The Champions League is indeed a branding masterclass but it can also be considered a genuinely premium product. While there were some very large victories in the tournament this week due to a huge gulf in resources and quality between opponents, it was not true in all cases. Bayern Munich beat Roma 7-1 and I think most people would consider that a clash between two big European clubs and very much worthy of the Champions League setting.

Roma happen to be my favourite Italian team and I’ve seen them live twice. The first time was in 2009. Roma happened to be playing Juventus the weekend that my wife and I were visiting the eternal city (this, I must confess, was not entirely a coincidence). We arrived in the city late on a Saturday evening, the night before the game and all the ticket offices were shut as was the club shop.

The next day, my wife’s priority, quite rightly and naturally, was sightseeing but mine was to obtain a ticket. By midday, and with several hours of sightseeing already completed, we arrived at the Roma store where match day tickets could be purchased. I waited patiently in a ticket queue that was comprised mostly of tourists. When I got to the front I said: “uno ticket for today’s calcio, grazie.” I like to use a bit of the local lingo where possible.

The Italian woman selling the tickets looked at me and smiled. In that moment I presumed that she was a) impressed by my use of Italian, b) charmed by my Scottish accent, or c) a combination thereof. Looking back I think the smile probably arose from option d) “I know you really want to see this game and thus you’re going to accept the ticket price I’m about to quote you.”

€110.

For a moment I was speechless, in both Italian and English. I turned, crestfallen, to my wife. “I know,” I said, “I can’t pay that much for a ticket.” Her reply astonished me. “Yes, you can. I know you really want to see this game.” She and the Italian woman smiled at each other. “Are you sure?” I asked. “Yes.”

With a slightly trembling hand I offered up my credit card. Still smiling, the Italian woman explained that the only tickets left were in the most expensive part of the stadium. Later, inside the stadium I judged by the empty seats in other areas that this may have been a lie. I left the official Roma store with a slightly dazed sensation and clutching what felt like one of Willy Wonka’s golden tickets.

Roma lost 3-1 and never offered a refund.

photo 1 (1)

That is the most I’ve ever paid for a ticket. Many European clubs have a steeply tiered pricing system with very expensive tickets at one end and very affordable ones at the other. Of course only the biggest clubs with the best players can operate those sorts of pricing policies, other clubs have to be more creative and make more of an effort.

Living abroad, I very rarely get to see my home town team Dundee United these days. The last time I was at Tannadice was on New Year’s Day this year when my brother and I went to see United versus Aberdeen. I paid £25 for the ticket. Scotland in January is generally very wet and very cold.

So it was for the Aberdeen game. We shivered through a 2-1 defeat with the pie and tea providing only a brief respite from the cold and ran back to the car through torrential rain. Happy New Year! In my view £25 is too much to pay for the quality that’s currently being offered in Scotland’s top flight and I wouldn’t be inclined to pay it regularly. I say that despite the fact that my club are currently doing an excellent job of bringing through exciting young players and adopting an entertaining style of play.

photo 2 (1)

To be fair though to United and many other Scottish clubs, they are making some effort to contain prices and improve the experience for fans. United offer some good discounts for kids and seem to do a good job of engaging with season ticket holders. They’ve also started doing some reciprocal deals with other clubs for specific matches to lower prices for away fans.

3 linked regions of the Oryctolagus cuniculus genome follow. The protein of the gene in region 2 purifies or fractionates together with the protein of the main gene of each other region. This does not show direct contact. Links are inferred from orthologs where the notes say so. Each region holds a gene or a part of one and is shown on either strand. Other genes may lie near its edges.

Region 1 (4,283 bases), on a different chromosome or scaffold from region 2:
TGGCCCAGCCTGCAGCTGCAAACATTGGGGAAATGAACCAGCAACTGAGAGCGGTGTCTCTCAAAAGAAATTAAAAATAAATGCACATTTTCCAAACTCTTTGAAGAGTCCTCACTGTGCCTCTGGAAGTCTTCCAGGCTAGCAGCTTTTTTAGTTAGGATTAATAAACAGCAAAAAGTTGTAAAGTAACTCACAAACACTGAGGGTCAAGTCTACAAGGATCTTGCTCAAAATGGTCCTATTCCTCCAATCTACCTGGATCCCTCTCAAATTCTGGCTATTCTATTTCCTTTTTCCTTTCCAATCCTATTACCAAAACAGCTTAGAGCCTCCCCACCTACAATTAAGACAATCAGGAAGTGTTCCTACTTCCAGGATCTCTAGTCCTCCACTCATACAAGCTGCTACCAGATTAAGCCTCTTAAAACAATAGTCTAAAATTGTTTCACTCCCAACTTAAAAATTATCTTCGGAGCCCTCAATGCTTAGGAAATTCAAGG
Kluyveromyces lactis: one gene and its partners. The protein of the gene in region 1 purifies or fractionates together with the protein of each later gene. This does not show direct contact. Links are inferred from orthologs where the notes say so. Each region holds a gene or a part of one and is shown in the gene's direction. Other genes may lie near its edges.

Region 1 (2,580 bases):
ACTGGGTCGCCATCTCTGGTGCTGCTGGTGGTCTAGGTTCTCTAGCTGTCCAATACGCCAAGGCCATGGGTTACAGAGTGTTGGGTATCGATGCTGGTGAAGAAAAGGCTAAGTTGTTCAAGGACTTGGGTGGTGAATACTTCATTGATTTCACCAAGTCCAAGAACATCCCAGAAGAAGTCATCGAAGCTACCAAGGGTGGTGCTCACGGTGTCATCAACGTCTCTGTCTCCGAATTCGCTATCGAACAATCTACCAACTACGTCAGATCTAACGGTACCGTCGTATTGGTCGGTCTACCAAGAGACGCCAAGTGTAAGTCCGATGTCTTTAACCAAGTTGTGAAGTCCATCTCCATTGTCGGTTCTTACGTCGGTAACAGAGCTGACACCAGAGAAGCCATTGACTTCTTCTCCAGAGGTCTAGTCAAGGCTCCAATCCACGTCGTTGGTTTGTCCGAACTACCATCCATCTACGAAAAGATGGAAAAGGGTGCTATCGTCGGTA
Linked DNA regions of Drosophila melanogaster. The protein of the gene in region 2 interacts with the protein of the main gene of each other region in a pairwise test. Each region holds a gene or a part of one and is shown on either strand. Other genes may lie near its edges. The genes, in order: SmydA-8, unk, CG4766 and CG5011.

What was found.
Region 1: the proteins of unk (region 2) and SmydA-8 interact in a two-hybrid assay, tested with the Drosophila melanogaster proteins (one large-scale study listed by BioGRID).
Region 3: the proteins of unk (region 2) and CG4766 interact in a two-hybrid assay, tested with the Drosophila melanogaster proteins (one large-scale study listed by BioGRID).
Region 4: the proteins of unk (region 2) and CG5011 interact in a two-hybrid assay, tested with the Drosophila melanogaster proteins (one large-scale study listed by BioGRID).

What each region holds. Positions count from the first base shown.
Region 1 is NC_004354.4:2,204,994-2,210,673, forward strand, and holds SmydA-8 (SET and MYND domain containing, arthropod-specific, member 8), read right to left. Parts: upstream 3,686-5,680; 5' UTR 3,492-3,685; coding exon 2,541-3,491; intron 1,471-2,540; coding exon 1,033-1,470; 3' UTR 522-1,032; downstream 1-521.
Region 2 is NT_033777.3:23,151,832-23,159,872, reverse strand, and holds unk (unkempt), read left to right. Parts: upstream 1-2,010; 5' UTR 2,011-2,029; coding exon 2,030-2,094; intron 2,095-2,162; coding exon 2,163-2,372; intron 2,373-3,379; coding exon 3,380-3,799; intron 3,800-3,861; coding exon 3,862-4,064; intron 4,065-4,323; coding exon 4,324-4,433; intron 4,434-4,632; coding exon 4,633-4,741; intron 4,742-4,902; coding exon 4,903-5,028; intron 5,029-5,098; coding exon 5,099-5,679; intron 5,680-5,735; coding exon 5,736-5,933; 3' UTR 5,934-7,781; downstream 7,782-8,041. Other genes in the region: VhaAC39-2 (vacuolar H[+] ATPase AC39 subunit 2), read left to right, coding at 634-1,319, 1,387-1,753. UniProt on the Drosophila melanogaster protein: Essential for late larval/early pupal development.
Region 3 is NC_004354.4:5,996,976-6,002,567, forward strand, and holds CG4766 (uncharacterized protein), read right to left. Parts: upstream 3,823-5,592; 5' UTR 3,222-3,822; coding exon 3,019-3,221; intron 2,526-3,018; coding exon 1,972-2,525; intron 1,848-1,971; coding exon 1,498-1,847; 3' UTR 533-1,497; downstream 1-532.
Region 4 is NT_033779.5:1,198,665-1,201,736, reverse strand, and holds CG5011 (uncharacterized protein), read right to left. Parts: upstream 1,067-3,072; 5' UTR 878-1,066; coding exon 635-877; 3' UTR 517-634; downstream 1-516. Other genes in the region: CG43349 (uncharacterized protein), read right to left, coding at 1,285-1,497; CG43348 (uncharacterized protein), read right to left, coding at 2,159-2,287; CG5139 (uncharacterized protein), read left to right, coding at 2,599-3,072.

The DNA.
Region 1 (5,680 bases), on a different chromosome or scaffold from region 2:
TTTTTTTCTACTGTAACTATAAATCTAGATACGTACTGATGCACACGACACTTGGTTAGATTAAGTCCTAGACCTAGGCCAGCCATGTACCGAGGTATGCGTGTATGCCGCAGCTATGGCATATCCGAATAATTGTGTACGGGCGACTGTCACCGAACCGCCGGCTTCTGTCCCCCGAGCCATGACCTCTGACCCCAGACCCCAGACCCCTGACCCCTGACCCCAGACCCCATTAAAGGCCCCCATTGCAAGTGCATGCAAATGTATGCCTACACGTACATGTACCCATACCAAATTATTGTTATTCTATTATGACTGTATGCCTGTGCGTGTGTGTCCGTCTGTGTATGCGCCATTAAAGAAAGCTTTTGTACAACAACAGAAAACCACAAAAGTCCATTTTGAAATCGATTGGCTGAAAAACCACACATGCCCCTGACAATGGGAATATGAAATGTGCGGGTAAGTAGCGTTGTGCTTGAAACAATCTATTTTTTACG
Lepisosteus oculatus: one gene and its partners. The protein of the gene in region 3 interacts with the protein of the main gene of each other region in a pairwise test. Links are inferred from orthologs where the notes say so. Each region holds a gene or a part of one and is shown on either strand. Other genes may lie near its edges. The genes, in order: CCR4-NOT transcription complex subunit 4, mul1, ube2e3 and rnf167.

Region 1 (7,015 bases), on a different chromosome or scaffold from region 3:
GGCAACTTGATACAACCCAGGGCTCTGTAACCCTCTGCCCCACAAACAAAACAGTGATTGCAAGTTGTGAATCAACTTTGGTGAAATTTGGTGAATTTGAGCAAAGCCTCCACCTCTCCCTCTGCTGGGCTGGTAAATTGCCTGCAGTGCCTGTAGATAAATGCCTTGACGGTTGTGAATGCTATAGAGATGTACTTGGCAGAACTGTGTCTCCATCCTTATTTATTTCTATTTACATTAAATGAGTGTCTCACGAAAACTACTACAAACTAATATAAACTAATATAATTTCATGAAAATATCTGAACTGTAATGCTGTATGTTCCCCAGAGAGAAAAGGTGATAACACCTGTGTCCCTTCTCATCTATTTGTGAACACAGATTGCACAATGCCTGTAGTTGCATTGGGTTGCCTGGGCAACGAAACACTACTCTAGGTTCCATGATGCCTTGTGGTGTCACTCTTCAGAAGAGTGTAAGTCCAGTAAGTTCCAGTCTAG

When I lived in Scotland I was a regular at Hampden for Scotland games. Sadly following Scotland has mostly involved heartache for my entire adult life – I was 17 the last time we qualified for a major championship. The team’s recent resurgence under Gordon Strachan has offered the greatest hope in the entire period since.

It was therefore hugely disappointing that the recent European Championship qualifier against Georgia at Ibrox was played against a backdrop of so many empty seats. The cheapest ticket for the game was £35 and 17,000 empty seats was a stark illustration of how badly the SFA have misjudged the pricing policy for these games. The cheapest tickets for next month’s friendly against England are priced at £50. I think the motivation for staging that game is pretty obvious.

The tartan army have reacted quite furiously to all of this. Online petitions have been launched and t-shirts with the slogan Shafting Fans Always are apparently selling well (people are obviously prepared to pay money to protest at how much money they’re being asked to spend). Recent years have seen quite a lot of progress in supporters taking a stand and getting together to represent themselves.

A lot of clubs have responded, at least to an extent, and given fans more of a role in how they are run. Germany is rightly held up as a model in this regard but there is hope in the UK with the work being done by organisations such as Supporters Direct (http://www.supporters-direct.org/)

Just as the influence of workers has weakened with the erosion of trade union power so the influence of fans has been diluted at many clubs for whom ticket revenue makes up a much smaller proportion of overall revenue than it once did. Football supporters are among the most loyal groups of people anywhere, far more loyal than the average employee or customer is to any particular company.

That loyalty is not without limits though. Any club or football association that continually takes fans for granted will eventually pay a heavy price, when those supporters stop doing so.